FOX BUSINESS - President Trump said his administration and the Republican Party are working to introduce a major tax cut for middle-class Americans around the beginning of November.
"We're looking at putting in a very major tax cut for middle-income people," Trump said Saturday after a rally in Nevada. "And if we do that, it'll be sometime just prior, I would say, to November. A major tax cut."
Trump added that while the previous tax cuts benefited both the middle class and businesses, the next plan would focus solely on helping middle-income Americans.
He said both House Ways and Means Committee Chair Rep. Kevin Brady, R-Texas, and House Speaker Paul Ryan, R-Wisc., were working on it.
FOX Business has a request in to the White House for more details. However, it should be noted that Congress will not be in session until after the midterm elections.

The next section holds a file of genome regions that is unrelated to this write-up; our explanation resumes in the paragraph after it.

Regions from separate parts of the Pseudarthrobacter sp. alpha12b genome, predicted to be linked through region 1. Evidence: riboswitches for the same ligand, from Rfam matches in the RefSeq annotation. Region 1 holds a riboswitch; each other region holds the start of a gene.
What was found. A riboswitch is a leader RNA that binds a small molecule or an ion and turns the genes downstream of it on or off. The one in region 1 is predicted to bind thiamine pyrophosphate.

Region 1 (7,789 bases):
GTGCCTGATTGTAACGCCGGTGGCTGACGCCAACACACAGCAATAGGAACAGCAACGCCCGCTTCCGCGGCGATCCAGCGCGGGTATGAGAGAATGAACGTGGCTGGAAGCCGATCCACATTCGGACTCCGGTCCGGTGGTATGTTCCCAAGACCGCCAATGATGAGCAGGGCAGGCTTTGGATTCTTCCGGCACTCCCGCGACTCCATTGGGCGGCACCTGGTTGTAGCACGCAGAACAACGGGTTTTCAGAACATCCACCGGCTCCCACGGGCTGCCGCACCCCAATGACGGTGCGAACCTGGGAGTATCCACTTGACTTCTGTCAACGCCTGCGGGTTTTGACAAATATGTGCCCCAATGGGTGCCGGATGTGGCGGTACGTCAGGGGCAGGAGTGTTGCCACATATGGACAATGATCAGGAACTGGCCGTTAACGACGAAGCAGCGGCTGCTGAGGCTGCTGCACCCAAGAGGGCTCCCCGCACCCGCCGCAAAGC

The House of Representatives voted to advance a new tax package in September. That bill, known as Tax Cuts 2.0, would make some parts of the initial round of tax cuts -- known as the Tax Cuts and Jobs Act of 2017 -- permanent, introduce a number of provisions to help Americans save more and expand tax breaks for startup businesses. Republican congressional leadership expressed doubt that bill would pass before the midterms because it was unlikely to win any Democratic votes in the Senate.
The Trump administration signed a major overhaul to the U.S. tax code at the end of last year, which has become a point of contention as the midterm elections approach. Critics say the 2017 tax overhaul has only benefited corporations and the wealthy and also increased the federal budget deficit.
Sen. Kamala Harris, D-Calif., introduced legislation last week that aimed to repeal parts of the Tax Cuts and Jobs Act in order to pay for refundable tax credits for working-class Americans. Her bill would provide families with a refundable tax credit for as much as $6,000 per year, or $500 per month, to live on.
Harris positioned her proposal in opposition to the Republicans' tax cuts - which she said are "tax breaks for the top 1 [percent] and corporations."